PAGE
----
In the 1960s Hickey was known for his minimalist, geometric abstract paintings. In later works, such as this lithograph, Hickey makes references to his past. Yellow square appears both as an abstract composition and an interior still-life scene. It can be seen as a yellow square bordered by black and speckled yellow/ white. It can also be understood as a yellow, square canvas resting on a black floor and leaning against the yellow/white wall. Hickey has simplified an interior (possibly his studio), reducing it to three coloured shapes. The crisp edges of his works from the 1960s are absent. Replacing this sharpness with a hand-made softness, Hickey highlights the place of the artist in his process of making art.
Research
Find out about minimalism and colour field painting. What do these terms mean? When did artists start making this type of art? Find out about an exhibition in Melbourne in the 1960s called The field.
Making
Organise single coloured plastic objects to make a grouping that is both a still life and an arrangement of colour and shape.

image: William Robinson Creation landscape � Man and the Spheres I�III 1991image: William Robinson Creation landscape � Man and the Spheres I�III 1991image: William Robinson Creation landscape � Man and the Spheres I�III 1991
 click each image to enlarge

William Robinson
Neil Leveson, printer
Kim Westcott, printer's assistant
Creation landscape – Man and the Spheres I–III 1991

Between 1988 and 1997 William Robinson concentrated on the Biblical theme of Creation, as outlined in the book of Genesis. The lush growth, mature tree trunks, soft sprouting tree ferns and delicate mosses depicted in this series of lithographs, Creation landscape – Man and the Spheres, celebrates the environment. Robinson’s Creation landscapes are devoid of fauna. The land and its vegetation suggest a time long before creatures inhabited the earth. We see the forest by moonlight and the starry sky adds a mystical quality to this place; a stream of water flows through the landscape as if to nourish the earth. Robinson includes many focal points. There are multiple viewpoints and landforms, and plants sprout in all sorts of directions. The viewer is invited to look in, out, across, up and down all at the same time.
Research
Read the first part of the book of Genesis from the Bible, which describes the world being created. Is there a connection between the Bible text and these prints?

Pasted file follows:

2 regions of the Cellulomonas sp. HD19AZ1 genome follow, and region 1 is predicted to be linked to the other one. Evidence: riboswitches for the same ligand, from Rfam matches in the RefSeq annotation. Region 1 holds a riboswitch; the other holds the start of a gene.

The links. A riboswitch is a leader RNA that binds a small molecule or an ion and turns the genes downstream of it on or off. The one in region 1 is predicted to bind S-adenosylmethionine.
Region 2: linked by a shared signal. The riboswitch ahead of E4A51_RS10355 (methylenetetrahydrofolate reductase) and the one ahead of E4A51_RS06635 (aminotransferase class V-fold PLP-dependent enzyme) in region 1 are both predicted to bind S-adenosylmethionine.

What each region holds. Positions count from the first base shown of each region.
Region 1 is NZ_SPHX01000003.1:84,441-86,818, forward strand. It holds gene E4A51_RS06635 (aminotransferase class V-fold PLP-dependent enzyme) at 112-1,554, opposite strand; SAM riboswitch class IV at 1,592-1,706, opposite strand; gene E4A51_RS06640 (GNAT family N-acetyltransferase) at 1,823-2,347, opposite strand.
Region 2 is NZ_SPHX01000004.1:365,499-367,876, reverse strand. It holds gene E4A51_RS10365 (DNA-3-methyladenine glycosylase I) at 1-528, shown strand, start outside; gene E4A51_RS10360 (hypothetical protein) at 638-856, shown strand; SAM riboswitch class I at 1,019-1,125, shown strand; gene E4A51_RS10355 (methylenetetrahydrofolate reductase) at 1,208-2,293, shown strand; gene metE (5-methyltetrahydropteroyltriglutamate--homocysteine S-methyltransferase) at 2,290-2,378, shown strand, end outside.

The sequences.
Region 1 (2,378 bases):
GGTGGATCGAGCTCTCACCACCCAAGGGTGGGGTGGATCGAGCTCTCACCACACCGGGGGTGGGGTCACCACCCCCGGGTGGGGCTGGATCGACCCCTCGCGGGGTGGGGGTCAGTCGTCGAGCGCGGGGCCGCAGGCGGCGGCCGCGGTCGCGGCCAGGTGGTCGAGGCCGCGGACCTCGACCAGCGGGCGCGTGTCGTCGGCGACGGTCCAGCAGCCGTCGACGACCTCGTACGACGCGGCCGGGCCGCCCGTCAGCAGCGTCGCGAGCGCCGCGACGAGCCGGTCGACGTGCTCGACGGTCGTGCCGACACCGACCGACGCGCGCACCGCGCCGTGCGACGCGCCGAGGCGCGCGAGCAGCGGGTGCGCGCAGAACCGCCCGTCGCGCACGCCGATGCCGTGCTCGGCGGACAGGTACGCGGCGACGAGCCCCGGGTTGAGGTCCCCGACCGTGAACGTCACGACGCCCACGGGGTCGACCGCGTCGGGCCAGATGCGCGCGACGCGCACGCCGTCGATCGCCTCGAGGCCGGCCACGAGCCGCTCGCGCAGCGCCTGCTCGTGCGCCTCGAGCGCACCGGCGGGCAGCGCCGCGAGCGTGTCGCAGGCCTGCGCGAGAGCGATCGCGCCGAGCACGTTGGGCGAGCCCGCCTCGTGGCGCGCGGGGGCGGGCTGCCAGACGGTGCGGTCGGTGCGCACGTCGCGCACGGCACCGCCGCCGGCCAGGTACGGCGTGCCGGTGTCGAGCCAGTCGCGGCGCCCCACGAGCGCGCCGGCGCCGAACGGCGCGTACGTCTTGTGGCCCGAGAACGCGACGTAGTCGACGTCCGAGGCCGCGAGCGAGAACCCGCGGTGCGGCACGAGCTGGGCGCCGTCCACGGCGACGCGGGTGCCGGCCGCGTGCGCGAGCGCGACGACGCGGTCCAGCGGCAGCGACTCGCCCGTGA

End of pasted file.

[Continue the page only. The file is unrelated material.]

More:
Making
Draw or paint two landscape paintings of the same place. In the first one imagine that you are a bird perched high in a tree looking down and illustrate this view. In the second, imagine that you are a snake looking up from the forest floor and illustrate this view.

image Judy Watson 'Pool' 1998
 click to enlarge

Judy Watson
Martin King, printer
Pool 1998 

Judy Watson has an interest in historical objects made by her people that have found their way into museum collections. Such objects were and are still considered significant to and powerful for her people. Many of these objects were given to museums by early European explorers. In her prints Watson does not replicate these objects exactly in a scientific manner. The three wedge-shaped forms on the left of the print are derived from a sheath for a stone knife. The objects are obscured, not only through their lack of detail, but also by a shift in context. We see these objects not as clinical artefacts, but within washes of colour and mystical spirals. In this more abstract context they have stronger links with memory and personal history than with museums and artefacts.
Research
Make a comparison between seeing Aboriginal art objects in a science museum and seeing them in an art gallery. What are the differences? What are the similarities? Do you think our understanding of an art object depends on where we see that object? Explain why or why not.
Making
Make a series of four drawings of the same object. The first should be the most detailed. In each of the following drawings, reduce the amount of detail so that you progress from a highly descriptive drawing of the object to an obscured image of the object.

image: John Wolseley 'There is no desert but was once a name � Jabes' 1997
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John Wolseley
Martin King, printer
There is no desert but was once a name – Jabes 1997 

In this series of prints John Wolseley shares the experiences of one of his trips into the Australian desert. Wolseley’s landscapes encourage the viewer to participate in his journey across an arid terrain that teams with life. References to flora and fauna are scattered like notes in a journal across his images. The intricate details of Wolseley’s imagery emerge and recede as the viewer’s eyes scan over the landscape. His works are like maps made from an intense investigation and exploration. Unlike conventional maps, these works also examine time and space. Wolseley is an observer and a traveller, and his prints can be seen as the documentation of his experiences in which he records nature and his response to it.
Research
InThere is no desert but was once a name – Jabes Wolseley has created a type of visual diary. Imagine you are the artist travelling through this landscape. Using the details in the print, write a short diary entry about your journey.
Making
Make a picture that depicts a journey you have made. It might be from your home to your school, or perhaps a bushwalk you have taken. Include signs of life, weather and landscape features that are significant to you.